UPDATE: The House passed S.95 on third reading. Attempts to amend the language regarding certification of state funds failed.
Saturday’s session was meant to be a gavel in, gavel out affair in the House of Representatives, after all, the reps are all but done with their business for the year.
But there’s no telling what can happen in a floor debate and on Saturday, a little bill designed to protect employees turned into big deal and became the catalyst for several hours of debate.
S.95, a piece of Senate legislation that is similar to a bill that was drawn up in the House, prevents employers from using credit reports as part of the hiring process for new workers. Another provision allows school employees to be paid over a calendar year. So far, so good.
It was the third provision of the bill that sent the body into a frenzy of discussion and amendments. It required community mental health agencies that receive state funds to certify that none of the money is used to restrict or interfere an “employee’s rights with respect to unionization.”
Turns out the reporter of the bill, Rep. John Moran, D-Wardsboro, had what appeared to be a conflict of interest, and other lawmakers questioned whether the bill was directed at his former employer, Health Care and Rehabilitation Services of Southeastern Vermont, one of the state’s community mental health agencies.
HCRS was involved in a labor dispute a few years ago, and Moran, a substance abuse counselor for HCRS, was one of the union members who was involved in the fight waged by the United Nurses and Allied Professionals Local 5051.
In 2007, HCRS filed a formal complaint with the House Rules Committee against Moran, regarding what the organization saw as a violation of his conflict of interest limits under House Rule 75.
The letter alleged that Moran had used his position as a lawmaker to put pressure on his employer.
An attorney for HCRS wrote: “Rep. Moran’s public advocacy — wielding the influence of his legislative position — for his own financial gain — is gross misuse of that office; it is possibly slanderous as well, notwithstanding the legislative immunity doctrine.”
HCRS laid off Moran, who worked on a per diem basis, a few years ago. He now works at the Brattleboro Retreat.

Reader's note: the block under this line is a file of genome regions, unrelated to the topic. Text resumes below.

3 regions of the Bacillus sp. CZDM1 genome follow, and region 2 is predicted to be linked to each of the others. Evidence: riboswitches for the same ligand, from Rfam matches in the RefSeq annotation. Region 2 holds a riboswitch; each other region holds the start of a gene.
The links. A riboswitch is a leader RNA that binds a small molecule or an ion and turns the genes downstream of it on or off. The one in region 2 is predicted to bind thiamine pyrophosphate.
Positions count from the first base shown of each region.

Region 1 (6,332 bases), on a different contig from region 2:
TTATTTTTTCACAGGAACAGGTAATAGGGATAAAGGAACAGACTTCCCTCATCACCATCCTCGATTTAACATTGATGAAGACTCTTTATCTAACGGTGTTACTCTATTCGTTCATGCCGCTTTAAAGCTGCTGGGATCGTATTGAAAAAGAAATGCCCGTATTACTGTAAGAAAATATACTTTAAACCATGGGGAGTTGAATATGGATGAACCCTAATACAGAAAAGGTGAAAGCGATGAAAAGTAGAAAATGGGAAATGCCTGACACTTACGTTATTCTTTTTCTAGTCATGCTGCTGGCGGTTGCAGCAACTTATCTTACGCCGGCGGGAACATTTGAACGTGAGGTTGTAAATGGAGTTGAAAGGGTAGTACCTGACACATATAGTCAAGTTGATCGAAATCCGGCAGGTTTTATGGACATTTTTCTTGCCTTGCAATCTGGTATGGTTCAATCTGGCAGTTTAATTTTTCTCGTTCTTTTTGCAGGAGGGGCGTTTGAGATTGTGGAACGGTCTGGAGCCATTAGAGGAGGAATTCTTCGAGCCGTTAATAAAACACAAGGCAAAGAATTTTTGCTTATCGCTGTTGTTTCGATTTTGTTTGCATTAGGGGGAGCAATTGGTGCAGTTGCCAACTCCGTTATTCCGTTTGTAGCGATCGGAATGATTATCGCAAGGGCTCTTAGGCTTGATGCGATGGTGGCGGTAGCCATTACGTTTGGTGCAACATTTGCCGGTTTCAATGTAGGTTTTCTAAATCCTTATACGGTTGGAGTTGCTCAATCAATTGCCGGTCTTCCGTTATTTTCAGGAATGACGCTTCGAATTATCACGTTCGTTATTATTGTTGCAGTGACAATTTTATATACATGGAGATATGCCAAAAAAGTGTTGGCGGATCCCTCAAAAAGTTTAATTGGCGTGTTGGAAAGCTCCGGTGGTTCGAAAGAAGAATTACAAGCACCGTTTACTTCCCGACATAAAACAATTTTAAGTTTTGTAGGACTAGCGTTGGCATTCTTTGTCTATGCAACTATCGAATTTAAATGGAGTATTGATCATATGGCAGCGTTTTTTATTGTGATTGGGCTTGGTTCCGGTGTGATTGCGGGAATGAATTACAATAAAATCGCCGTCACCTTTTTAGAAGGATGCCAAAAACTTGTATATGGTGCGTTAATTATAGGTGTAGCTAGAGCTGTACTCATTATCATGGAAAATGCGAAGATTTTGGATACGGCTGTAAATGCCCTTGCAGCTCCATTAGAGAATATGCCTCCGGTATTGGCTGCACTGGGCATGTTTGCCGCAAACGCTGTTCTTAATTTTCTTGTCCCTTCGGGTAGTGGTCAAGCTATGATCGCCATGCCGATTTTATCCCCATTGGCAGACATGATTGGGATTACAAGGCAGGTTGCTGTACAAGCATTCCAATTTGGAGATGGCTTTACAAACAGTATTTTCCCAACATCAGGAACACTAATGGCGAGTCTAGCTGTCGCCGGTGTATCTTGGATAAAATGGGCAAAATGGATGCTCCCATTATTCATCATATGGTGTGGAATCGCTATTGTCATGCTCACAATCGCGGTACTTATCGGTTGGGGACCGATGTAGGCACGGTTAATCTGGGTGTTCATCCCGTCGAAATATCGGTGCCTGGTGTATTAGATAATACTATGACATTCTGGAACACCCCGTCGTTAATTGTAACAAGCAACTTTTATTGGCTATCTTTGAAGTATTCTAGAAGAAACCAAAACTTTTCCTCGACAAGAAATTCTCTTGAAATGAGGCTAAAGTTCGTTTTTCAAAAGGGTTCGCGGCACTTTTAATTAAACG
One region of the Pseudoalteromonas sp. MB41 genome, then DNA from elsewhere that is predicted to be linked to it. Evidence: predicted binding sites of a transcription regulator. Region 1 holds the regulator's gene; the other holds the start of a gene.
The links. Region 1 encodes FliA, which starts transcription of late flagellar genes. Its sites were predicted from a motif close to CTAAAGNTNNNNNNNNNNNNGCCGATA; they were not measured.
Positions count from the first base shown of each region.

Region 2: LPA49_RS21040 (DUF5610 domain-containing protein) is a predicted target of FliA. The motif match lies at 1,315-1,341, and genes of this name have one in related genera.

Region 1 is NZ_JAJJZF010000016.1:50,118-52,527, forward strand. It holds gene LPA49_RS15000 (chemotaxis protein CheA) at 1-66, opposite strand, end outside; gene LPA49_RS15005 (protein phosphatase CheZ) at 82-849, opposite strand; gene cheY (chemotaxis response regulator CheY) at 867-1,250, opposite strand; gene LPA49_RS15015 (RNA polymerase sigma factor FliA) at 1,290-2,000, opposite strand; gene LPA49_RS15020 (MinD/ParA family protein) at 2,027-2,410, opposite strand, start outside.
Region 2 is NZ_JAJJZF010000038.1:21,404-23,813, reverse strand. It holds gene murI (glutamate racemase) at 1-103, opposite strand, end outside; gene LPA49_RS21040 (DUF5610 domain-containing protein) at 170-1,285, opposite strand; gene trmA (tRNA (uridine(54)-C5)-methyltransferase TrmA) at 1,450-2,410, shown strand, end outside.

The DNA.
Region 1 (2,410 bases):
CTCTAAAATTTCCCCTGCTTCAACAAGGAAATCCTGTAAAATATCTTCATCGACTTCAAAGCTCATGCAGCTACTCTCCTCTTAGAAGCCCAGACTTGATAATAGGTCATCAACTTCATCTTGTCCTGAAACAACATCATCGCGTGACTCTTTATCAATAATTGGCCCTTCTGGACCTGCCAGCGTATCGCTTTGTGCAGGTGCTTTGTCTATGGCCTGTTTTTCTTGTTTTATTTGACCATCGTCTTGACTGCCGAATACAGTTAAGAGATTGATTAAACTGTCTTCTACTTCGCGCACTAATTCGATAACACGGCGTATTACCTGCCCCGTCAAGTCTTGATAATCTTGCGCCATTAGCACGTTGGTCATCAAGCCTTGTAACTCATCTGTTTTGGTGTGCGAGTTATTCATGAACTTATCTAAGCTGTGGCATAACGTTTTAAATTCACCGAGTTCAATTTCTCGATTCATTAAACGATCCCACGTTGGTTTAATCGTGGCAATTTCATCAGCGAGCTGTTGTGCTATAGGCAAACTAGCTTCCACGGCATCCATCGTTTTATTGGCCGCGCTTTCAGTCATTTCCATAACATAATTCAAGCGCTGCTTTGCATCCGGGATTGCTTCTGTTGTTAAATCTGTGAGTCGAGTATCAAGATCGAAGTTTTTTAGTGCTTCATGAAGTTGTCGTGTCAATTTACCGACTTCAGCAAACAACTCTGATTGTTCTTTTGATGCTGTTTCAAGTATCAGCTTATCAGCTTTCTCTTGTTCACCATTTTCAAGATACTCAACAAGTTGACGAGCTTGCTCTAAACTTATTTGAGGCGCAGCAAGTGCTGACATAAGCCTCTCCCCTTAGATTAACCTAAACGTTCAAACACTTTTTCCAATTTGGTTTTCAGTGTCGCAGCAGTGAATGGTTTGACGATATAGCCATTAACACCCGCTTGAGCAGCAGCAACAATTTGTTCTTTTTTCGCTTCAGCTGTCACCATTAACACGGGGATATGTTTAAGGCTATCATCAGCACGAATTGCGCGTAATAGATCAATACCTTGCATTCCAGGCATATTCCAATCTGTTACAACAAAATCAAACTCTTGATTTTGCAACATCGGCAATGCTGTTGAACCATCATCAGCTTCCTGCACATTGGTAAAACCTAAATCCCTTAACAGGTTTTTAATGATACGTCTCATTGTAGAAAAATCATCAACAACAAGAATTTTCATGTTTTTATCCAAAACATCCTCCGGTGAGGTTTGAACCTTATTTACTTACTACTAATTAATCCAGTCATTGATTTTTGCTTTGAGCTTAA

Moran says he’s done nothing wrong, and he has nothing to gain from the legislation now under consideration. Besides, Moran says, he was never a union organizer, he was just a member of the union.
“Once I was elected as a legislator (in 2007), I dropped away from active participation in the union,” Moran said.
In the House General, Housing and Military Affairs Committee, of which Moran is a member, lawmakers took testimony in March about the salary levels of the upper management of HCRS and grilled the CEO of the agency about how much money was spent on lawyers to fight the union. The agency spent $1.1 million in salaries for eight executives in 2009. That year, HCRS spent more than $500,000 on the legal expenses for Jackson Lewis, a Boston firm that has a reputation for union busting.
On Saturday, Rep. Helen Head, D-S. Burlington, suggested that the language of S.95 be broadened to include all employers who receive grant funds from the state. The legislation would apply to municipalities, schools and other entities. Employers would have to certify that no funds were used “to interfere with or restrain the exercise of an employee’s rights with respect to unionization.”
The remarks of Rep. Chris Pearson, P-Burlington, were journalized for the record.
“How ironic to have blatantly anti-union motions brought forward on a Saturday,” Pearson said. “After all, it was unions that gave us the very concept of our treasured weekends.”
Over the weekend, the Vermont League of Cities and Towns sent out an action alert asking local officials to contact their legislators and ask “why such a certification is necessary on top of all the requirements already in place for state dollars granted to municipalities.”
According to the League, “every” city and town in the state receives grants of state funds, “town highway aid being among the most widely distributed.”
Karen Horn wrote: “It seems redundant and unnecessary to require a new certification that the municipality is complying with laws already in statute or grant conditions already in place, particularly when it is unclear what ‘records’ shall be required upon request to attest to such certification.”
The Secretary of Administration would be responsible for the certification records. The Shumlin administration opposes the legislation.
On Monday, the House approved the bill on third reading. Attempts by Rep. Oliver Olsen, R-Jamaica, to amend the bill failed.
Editor’s note: This story was updated at 9:19 a.m. April 30 with new information from the Vermont League of Cities and Towns.